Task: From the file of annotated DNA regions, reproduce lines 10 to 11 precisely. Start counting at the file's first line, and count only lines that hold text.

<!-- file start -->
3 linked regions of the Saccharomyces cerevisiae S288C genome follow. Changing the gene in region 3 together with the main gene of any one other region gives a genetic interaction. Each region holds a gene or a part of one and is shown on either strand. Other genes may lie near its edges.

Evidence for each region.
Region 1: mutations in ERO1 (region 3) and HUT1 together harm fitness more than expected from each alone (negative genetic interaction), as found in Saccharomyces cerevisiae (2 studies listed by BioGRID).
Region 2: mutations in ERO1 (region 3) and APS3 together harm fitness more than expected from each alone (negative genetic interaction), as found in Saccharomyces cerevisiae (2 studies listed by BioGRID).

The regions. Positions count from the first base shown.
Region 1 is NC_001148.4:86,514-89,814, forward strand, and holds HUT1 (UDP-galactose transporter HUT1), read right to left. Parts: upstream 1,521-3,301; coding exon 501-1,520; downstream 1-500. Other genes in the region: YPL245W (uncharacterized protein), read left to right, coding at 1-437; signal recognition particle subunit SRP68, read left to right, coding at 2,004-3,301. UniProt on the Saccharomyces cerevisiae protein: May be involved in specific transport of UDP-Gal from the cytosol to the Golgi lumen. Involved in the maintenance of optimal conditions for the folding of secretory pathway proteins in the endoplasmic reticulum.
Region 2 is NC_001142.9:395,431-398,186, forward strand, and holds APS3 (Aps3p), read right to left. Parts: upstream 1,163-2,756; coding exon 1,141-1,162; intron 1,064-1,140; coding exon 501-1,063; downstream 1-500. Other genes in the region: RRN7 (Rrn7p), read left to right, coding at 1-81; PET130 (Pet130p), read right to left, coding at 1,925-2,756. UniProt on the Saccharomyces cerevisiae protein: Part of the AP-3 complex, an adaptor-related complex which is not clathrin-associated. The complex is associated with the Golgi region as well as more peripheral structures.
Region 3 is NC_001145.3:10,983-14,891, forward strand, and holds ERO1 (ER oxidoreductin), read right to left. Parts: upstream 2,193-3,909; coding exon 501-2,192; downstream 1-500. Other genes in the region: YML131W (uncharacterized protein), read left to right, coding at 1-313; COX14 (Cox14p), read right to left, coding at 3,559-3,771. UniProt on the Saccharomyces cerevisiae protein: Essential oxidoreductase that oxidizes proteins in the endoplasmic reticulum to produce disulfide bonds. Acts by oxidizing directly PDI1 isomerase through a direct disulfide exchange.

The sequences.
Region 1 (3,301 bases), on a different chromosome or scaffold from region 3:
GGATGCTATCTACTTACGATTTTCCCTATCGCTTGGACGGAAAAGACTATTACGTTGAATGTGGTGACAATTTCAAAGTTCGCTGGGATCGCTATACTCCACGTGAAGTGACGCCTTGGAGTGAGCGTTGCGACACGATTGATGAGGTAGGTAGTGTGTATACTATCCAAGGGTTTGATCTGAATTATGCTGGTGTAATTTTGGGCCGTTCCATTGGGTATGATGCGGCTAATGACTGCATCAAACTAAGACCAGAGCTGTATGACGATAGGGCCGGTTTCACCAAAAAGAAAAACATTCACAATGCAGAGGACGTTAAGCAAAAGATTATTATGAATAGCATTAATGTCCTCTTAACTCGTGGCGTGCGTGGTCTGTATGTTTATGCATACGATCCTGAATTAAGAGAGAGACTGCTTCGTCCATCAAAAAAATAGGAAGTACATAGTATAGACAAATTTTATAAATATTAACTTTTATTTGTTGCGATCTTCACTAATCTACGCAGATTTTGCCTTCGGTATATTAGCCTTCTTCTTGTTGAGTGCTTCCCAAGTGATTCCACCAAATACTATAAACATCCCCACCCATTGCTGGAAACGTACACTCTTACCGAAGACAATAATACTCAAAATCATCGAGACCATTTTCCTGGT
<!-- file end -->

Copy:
Region 1 (3,301 bases), on a different chromosome or scaffold from region 3:
GGATGCTATCTACTTACGATTTTCCCTATCGCTTGGACGGAAAAGACTATTACGTTGAATGTGGTGACAATTTCAAAGTTCGCTGGGATCGCTATACTCCACGTGAAGTGACGCCTTGGAGTGAGCGTTGCGACACGATTGATGAGGTAGGTAGTGTGTATACTATCCAAGGGTTTGATCTGAATTATGCTGGTGTAATTTTGGGCCGTTCCATTGGGTATGATGCGGCTAATGACTGCATCAAACTAAGACCAGAGCTGTATGACGATAGGGCCGGTTTCACCAAAAAGAAAAACATTCACAATGCAGAGGACGTTAAGCAAAAGATTATTATGAATAGCATTAATGTCCTCTTAACTCGTGGCGTGCGTGGTCTGTATGTTTATGCATACGATCCTGAATTAAGAGAGAGACTGCTTCGTCCATCAAAAAAATAGGAAGTACATAGTATAGACAAATTTTATAAATATTAACTTTTATTTGTTGCGATCTTCACTAATCTACGCAGATTTTGCCTTCGGTATATTAGCCTTCTTCTTGTTGAGTGCTTCCCAAGTGATTCCACCAAATACTATAAACATCCCCACCCATTGCTGGAAACGTACACTCTTACCGAAGACAATAATACTCAAAATCATCGAGACCATTTTCCTGGT